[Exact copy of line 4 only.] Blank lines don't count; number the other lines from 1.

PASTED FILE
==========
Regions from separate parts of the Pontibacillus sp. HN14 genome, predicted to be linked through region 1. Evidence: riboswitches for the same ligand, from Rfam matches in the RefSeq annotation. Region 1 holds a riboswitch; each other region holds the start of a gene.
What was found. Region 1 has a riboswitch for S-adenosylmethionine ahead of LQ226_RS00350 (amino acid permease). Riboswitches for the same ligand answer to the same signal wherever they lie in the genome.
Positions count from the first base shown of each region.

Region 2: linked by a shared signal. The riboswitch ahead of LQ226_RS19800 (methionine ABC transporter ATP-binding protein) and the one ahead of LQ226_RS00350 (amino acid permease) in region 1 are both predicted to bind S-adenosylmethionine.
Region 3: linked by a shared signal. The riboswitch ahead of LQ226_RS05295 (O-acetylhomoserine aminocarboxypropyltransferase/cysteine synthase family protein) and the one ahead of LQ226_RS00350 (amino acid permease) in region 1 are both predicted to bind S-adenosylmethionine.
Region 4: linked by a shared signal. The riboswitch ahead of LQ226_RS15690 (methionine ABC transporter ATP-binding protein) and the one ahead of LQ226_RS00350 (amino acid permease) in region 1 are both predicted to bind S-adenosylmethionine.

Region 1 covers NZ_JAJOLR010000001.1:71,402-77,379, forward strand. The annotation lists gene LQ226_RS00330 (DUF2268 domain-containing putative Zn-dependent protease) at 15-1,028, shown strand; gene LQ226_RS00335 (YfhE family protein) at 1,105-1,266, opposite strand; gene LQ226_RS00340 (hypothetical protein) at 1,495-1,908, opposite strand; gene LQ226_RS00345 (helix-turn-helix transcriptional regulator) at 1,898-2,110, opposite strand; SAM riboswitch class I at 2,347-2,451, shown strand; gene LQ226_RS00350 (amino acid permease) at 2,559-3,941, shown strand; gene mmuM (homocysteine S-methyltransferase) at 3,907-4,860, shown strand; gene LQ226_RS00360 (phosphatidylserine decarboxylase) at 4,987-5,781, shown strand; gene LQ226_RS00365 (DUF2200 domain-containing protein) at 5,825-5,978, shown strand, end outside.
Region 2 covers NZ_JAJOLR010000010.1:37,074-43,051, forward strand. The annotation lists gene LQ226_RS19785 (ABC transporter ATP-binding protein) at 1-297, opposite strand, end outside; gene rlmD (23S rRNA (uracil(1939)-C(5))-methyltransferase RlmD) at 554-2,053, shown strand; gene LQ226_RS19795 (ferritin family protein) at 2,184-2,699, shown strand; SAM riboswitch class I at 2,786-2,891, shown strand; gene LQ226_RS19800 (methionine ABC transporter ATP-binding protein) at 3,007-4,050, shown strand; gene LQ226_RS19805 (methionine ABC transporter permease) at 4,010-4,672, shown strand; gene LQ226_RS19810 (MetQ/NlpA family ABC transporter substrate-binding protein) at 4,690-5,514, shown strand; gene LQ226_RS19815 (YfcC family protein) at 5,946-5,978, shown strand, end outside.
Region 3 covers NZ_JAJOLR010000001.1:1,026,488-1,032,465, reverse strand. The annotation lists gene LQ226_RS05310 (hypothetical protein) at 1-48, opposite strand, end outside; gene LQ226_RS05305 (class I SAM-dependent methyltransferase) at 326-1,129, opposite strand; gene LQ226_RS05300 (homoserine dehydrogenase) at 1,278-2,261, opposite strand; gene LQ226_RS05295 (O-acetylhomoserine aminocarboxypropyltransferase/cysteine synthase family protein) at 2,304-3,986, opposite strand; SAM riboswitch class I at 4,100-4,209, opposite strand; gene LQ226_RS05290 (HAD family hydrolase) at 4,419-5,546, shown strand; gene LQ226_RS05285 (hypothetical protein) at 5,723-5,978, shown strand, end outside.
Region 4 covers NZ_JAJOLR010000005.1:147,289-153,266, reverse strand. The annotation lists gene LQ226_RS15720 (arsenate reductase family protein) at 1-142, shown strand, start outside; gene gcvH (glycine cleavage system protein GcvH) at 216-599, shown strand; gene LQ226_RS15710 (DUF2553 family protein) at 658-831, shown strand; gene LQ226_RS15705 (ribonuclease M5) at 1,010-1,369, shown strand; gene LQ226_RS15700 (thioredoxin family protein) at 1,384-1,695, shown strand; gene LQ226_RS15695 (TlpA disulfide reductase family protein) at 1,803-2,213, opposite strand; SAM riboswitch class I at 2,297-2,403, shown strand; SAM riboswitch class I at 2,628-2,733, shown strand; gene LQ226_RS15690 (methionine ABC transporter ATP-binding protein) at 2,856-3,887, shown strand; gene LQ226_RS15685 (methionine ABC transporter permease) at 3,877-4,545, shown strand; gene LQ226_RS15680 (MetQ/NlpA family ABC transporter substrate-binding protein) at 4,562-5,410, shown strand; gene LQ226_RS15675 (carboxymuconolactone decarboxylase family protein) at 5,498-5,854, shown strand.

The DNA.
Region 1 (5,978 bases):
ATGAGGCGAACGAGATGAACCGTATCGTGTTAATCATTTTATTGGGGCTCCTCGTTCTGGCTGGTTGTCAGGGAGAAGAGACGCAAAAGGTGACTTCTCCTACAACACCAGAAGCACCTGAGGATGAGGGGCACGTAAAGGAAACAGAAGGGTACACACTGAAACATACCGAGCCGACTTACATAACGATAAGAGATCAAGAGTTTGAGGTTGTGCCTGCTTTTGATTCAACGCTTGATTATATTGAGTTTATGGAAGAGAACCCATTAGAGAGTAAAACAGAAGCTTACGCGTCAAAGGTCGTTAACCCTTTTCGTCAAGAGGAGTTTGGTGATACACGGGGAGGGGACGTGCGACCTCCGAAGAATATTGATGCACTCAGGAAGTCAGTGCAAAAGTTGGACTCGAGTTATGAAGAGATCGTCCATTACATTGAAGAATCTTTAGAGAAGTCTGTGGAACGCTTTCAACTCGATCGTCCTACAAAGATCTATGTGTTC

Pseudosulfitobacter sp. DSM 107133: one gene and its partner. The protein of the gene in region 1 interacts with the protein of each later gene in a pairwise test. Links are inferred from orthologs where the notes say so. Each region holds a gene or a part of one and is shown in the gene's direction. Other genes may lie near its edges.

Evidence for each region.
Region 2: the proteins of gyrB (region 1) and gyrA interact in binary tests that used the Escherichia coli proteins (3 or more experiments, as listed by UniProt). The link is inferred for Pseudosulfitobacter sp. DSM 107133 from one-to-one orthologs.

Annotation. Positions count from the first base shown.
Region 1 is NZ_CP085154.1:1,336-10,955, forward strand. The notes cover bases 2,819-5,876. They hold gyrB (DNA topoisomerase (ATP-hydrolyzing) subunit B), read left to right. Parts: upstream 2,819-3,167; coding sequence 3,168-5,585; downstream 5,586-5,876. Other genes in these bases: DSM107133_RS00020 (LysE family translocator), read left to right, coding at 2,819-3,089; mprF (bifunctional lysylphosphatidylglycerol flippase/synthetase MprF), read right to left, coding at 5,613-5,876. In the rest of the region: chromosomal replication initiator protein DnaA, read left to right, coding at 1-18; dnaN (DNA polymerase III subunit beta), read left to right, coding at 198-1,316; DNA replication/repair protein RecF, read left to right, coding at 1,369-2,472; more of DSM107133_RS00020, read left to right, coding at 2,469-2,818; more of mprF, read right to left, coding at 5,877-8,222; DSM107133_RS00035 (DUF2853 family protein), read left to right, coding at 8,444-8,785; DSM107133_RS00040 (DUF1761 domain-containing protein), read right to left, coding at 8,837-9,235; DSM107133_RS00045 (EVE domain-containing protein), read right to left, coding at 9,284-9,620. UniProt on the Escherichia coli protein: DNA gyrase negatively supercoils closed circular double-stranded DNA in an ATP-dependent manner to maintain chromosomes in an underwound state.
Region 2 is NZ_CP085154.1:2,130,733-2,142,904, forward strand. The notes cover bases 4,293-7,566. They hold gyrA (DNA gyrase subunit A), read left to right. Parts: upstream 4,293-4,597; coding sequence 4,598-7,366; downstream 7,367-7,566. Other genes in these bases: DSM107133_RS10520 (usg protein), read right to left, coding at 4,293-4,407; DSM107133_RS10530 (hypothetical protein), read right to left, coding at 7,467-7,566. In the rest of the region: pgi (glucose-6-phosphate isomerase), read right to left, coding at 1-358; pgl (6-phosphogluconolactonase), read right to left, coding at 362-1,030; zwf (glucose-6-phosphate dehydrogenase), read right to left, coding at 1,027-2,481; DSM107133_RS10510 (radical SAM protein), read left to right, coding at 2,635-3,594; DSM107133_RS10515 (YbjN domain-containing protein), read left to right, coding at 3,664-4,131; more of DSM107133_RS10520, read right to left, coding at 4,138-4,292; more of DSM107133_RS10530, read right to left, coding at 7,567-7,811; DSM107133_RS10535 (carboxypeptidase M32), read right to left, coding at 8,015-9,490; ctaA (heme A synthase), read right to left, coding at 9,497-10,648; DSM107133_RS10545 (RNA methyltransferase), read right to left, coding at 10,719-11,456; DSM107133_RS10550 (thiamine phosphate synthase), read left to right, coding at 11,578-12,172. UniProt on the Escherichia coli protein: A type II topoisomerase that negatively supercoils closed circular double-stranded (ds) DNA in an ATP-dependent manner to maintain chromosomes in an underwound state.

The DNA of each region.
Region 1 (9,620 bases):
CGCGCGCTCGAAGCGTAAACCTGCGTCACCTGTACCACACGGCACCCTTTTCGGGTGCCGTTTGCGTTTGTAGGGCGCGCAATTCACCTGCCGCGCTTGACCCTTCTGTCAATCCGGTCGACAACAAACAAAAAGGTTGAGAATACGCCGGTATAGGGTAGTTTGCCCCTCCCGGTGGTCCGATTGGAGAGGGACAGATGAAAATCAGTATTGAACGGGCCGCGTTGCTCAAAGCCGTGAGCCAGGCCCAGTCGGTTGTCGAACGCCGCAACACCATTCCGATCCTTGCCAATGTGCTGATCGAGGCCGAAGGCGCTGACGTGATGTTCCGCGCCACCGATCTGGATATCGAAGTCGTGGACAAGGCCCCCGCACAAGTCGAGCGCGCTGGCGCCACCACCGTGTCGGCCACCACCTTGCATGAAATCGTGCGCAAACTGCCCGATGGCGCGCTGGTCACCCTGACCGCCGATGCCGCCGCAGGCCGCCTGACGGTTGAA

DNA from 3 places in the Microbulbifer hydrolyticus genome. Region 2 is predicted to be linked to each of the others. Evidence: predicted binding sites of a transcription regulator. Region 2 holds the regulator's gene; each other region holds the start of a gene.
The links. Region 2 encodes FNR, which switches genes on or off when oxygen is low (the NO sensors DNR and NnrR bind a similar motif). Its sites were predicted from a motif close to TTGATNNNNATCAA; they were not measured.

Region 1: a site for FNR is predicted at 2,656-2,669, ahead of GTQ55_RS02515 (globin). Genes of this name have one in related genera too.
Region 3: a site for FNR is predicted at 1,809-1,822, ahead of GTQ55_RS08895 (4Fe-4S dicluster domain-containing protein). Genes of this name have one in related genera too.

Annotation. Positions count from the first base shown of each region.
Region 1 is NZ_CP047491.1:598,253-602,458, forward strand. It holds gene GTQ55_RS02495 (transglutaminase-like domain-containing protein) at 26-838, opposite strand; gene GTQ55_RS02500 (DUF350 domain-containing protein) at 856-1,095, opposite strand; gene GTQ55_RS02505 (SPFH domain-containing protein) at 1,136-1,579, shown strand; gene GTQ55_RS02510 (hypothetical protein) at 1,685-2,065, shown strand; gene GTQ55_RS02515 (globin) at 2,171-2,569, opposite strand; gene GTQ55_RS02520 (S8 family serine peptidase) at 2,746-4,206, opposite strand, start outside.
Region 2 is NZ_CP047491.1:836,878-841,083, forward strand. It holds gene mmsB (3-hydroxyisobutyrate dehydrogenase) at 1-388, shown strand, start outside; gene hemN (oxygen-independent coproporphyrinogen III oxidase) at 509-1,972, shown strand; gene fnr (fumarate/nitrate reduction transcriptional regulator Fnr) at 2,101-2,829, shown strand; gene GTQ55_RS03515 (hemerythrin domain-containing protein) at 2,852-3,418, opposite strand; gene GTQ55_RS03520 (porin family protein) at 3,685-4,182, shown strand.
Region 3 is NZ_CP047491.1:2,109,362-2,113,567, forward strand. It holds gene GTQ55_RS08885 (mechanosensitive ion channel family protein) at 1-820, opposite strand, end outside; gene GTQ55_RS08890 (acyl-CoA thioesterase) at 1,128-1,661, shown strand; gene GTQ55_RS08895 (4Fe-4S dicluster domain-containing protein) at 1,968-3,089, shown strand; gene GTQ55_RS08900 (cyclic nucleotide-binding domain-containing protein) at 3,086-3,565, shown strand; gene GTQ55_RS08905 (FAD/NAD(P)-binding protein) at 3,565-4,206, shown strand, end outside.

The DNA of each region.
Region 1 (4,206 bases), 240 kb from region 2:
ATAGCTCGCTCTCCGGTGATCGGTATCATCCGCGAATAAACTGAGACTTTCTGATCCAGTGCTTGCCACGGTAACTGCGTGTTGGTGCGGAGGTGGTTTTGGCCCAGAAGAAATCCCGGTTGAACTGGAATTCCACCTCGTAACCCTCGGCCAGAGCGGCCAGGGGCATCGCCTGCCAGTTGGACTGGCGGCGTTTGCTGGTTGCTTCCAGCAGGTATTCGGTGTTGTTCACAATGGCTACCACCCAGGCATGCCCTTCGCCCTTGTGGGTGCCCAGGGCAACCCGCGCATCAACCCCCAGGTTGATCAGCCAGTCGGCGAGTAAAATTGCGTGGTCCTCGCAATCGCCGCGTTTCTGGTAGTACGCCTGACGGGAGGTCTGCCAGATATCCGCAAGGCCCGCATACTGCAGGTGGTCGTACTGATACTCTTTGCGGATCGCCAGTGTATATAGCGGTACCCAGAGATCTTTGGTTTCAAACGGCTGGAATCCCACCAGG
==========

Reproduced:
Region 2: linked by a shared signal. The riboswitch ahead of LQ226_RS19800 (methionine ABC transporter ATP-binding protein) and the one ahead of LQ226_RS00350 (amino acid permease) in region 1 are both predicted to bind S-adenosylmethionine.